A diamine containing about 9 urea moieties per average backbone molecule is prepared by reacting Jeffamine™ D-2000 (396.98 g, 0.1944 mole) with urea (11.12 g, 0.185 mole: D-2000:urea molar ratio=1.05) in the same reactor setup used in Example 1A(1), except using a 500-ml reactor. The contents of the flask are heated at 175 C. for 23 hours. The ammonia formed during the reaction is directed into an aqueous scrubber. The reactor is then cooled to ambient temperature and treated on a rotary evaporator at 90 C. under a 20 mm Hg vacuum for 3 hours. The product is a light yellow, viscous liquid with the following properties: basicity, 0.0966 meq/g; molecular weight by end group titration, 20,700; Brookfield viscosity, 141,200 cps.

1A(3). Preparation of a Diamine Containing About Twenty Urea Moieties per Average Backbone Molecule: Molecular Weight=42,800.

A diamine containing about 20 urea moieties per average backbone molecule is prepared by reacting Jeffamine™ D-2000 (364.37 g, 0.1784 mole) with urea (10.51 g, 0.1749 mole; D-2000:urea molar ratio=1.02) in the same reactor setup used in Example 1A(2). The contents of the flask are heated at 175 C. for 23 hours. The ammonia formed during the reaction is directed into an aqueous scrubber. The reactor is then cooled to ambient temperature and treated on a rotary evaporator at 90 C. under a 20 mm Hg vacuum for 3 hours. The product is a light yellow, viscous liquid with the following properties: basicity, 0.0467 meq/g; molecular weight by end group titration, 42,800; Brookfield viscosity, 627,000 cps.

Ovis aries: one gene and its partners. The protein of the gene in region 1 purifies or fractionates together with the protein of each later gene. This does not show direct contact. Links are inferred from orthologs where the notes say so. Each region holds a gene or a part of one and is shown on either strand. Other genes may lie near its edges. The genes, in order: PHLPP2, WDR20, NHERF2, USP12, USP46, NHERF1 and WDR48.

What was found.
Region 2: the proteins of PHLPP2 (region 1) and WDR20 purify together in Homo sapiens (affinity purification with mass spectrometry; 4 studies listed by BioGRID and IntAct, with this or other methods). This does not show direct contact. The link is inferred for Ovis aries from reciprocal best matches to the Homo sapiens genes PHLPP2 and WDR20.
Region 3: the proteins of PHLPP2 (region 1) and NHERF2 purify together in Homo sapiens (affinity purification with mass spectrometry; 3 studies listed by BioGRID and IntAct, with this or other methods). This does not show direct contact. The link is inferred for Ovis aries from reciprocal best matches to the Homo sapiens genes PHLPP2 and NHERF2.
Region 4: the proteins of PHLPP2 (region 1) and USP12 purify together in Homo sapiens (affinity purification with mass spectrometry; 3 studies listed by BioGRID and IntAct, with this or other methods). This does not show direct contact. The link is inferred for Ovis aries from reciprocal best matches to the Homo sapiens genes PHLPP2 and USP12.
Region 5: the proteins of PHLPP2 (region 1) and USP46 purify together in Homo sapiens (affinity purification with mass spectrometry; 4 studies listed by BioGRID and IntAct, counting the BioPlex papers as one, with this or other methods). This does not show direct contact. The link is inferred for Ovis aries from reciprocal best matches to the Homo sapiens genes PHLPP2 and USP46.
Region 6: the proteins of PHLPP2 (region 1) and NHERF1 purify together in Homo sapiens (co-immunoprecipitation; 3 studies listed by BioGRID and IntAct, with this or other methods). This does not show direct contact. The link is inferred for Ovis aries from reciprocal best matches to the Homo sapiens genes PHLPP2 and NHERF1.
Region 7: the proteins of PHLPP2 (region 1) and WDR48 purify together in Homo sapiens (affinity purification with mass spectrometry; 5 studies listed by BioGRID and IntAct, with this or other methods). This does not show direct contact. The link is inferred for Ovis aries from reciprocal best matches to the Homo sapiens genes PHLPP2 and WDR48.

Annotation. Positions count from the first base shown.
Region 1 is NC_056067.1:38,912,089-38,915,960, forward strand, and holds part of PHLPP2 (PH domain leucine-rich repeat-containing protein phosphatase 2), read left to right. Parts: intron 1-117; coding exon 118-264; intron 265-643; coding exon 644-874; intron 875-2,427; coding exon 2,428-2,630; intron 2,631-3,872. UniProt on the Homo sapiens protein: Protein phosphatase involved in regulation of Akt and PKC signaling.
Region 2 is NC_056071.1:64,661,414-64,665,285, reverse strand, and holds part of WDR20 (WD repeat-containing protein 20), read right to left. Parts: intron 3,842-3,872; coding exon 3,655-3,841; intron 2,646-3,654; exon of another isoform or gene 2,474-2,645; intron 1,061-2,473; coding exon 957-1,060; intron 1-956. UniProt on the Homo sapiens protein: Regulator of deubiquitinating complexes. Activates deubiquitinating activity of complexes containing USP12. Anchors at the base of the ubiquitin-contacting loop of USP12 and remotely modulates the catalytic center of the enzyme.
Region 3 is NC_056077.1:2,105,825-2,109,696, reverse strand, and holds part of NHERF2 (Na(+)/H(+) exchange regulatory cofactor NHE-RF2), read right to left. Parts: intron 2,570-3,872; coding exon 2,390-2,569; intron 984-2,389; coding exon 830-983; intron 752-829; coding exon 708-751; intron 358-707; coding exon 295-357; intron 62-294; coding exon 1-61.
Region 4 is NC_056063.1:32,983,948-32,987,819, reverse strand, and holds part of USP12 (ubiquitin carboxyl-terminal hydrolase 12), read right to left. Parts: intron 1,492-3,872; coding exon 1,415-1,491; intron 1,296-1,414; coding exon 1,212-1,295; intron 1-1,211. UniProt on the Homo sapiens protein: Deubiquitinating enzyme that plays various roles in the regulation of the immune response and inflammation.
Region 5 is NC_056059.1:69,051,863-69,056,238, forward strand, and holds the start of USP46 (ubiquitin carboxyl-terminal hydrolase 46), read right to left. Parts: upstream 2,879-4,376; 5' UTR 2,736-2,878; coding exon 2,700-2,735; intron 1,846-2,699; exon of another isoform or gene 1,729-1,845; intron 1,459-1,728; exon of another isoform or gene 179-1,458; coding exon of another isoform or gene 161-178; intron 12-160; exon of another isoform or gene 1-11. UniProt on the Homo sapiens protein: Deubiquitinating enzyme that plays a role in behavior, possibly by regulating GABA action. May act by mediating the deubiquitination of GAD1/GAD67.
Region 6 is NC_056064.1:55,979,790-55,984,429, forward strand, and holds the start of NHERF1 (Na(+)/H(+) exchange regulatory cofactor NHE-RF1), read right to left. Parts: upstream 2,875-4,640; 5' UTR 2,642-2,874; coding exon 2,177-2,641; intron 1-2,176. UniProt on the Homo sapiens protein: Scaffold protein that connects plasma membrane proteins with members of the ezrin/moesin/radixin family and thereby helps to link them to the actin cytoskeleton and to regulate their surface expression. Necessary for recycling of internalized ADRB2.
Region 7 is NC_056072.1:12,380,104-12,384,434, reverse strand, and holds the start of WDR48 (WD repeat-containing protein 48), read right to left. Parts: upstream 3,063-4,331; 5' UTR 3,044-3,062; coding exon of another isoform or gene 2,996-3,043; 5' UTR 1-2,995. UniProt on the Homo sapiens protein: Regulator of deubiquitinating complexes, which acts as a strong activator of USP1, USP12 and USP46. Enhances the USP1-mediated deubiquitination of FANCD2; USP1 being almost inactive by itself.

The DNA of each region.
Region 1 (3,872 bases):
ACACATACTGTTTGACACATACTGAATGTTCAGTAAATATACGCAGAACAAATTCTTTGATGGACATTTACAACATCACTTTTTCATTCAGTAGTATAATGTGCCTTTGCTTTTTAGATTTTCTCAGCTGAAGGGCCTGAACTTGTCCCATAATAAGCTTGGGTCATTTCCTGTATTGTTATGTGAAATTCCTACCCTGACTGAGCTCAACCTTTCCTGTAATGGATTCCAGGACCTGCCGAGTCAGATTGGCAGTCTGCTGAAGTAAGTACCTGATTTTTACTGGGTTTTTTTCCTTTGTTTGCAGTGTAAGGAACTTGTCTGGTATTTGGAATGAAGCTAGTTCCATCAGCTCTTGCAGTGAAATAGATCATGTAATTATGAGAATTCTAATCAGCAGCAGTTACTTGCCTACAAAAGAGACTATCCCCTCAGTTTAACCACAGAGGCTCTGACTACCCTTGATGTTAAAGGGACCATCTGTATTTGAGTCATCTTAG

1A(4). Preparation of a Diamine Containing About Three Urea Moieties per Average Backbone Molecule: Molecular Weight=8023.

A diamine containing about 3 urea moieties per average backbone molecule is prepared by reacting an aminated poly(butylene glycol) of 2070 number average molecular weight (348.08 g, 0.168 mole) with urea (8.41 g, 0.140 mole; aminated B-2000:urea molar ratio=1.20) in the same reaction setup used in Example 1A(2). The contents of the flask are heated at 150 C. for 24 hours. The ammonia formed during the reaction is directed into an aqueous scrubber. The reactor is then cooled to ambient temperature and treated on a rotary evaporator at 90 C. under a 20 mm Hg vacuum for 3 hours. The product is a light yellow, viscous liquid with the following properties: basicity, 0.244 meq/g; molecular weight by end group titration, 8203; Brookfield viscosity, 11,500 cps. This example shows that polyamines containing polyoxybutylene moieties in their backbones can be used to make the compositions of this invention.